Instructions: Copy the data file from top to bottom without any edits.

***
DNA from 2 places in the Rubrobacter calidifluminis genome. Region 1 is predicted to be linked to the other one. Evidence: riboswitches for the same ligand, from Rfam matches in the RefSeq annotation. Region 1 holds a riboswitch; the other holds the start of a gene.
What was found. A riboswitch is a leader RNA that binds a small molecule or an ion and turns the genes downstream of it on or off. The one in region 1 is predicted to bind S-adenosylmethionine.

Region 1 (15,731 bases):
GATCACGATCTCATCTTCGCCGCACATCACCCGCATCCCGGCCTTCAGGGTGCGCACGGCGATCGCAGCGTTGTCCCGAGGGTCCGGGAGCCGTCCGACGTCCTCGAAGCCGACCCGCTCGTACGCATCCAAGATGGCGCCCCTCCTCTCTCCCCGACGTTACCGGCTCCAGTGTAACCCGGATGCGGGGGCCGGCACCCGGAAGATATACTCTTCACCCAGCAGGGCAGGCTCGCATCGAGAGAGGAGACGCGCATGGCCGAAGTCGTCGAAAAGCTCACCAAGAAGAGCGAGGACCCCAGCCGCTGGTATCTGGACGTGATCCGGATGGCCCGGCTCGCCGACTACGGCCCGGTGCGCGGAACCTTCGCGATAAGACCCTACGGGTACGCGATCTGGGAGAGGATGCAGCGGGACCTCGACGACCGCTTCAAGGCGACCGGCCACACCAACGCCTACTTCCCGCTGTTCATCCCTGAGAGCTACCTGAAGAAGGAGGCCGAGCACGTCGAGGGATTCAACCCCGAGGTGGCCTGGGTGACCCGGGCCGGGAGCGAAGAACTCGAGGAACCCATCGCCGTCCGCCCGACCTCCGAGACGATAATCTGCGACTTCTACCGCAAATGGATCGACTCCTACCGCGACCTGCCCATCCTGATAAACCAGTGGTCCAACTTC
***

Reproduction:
DNA from 2 places in the Rubrobacter calidifluminis genome. Region 1 is predicted to be linked to the other one. Evidence: riboswitches for the same ligand, from Rfam matches in the RefSeq annotation. Region 1 holds a riboswitch; the other holds the start of a gene.
What was found. A riboswitch is a leader RNA that binds a small molecule or an ion and turns the genes downstream of it on or off. The one in region 1 is predicted to bind S-adenosylmethionine.

Region 1 (15,731 bases):
GATCACGATCTCATCTTCGCCGCACATCACCCGCATCCCGGCCTTCAGGGTGCGCACGGCGATCGCAGCGTTGTCCCGAGGGTCCGGGAGCCGTCCGACGTCCTCGAAGCCGACCCGCTCGTACGCATCCAAGATGGCGCCCCTCCTCTCTCCCCGACGTTACCGGCTCCAGTGTAACCCGGATGCGGGGGCCGGCACCCGGAAGATATACTCTTCACCCAGCAGGGCAGGCTCGCATCGAGAGAGGAGACGCGCATGGCCGAAGTCGTCGAAAAGCTCACCAAGAAGAGCGAGGACCCCAGCCGCTGGTATCTGGACGTGATCCGGATGGCCCGGCTCGCCGACTACGGCCCGGTGCGCGGAACCTTCGCGATAAGACCCTACGGGTACGCGATCTGGGAGAGGATGCAGCGGGACCTCGACGACCGCTTCAAGGCGACCGGCCACACCAACGCCTACTTCCCGCTGTTCATCCCTGAGAGCTACCTGAAGAAGGAGGCCGAGCACGTCGAGGGATTCAACCCCGAGGTGGCCTGGGTGACCCGGGCCGGGAGCGAAGAACTCGAGGAACCCATCGCCGTCCGCCCGACCTCCGAGACGATAATCTGCGACTTCTACCGCAAATGGATCGACTCCTACCGCGACCTGCCCATCCTGATAAACCAGTGGTCCAACTTC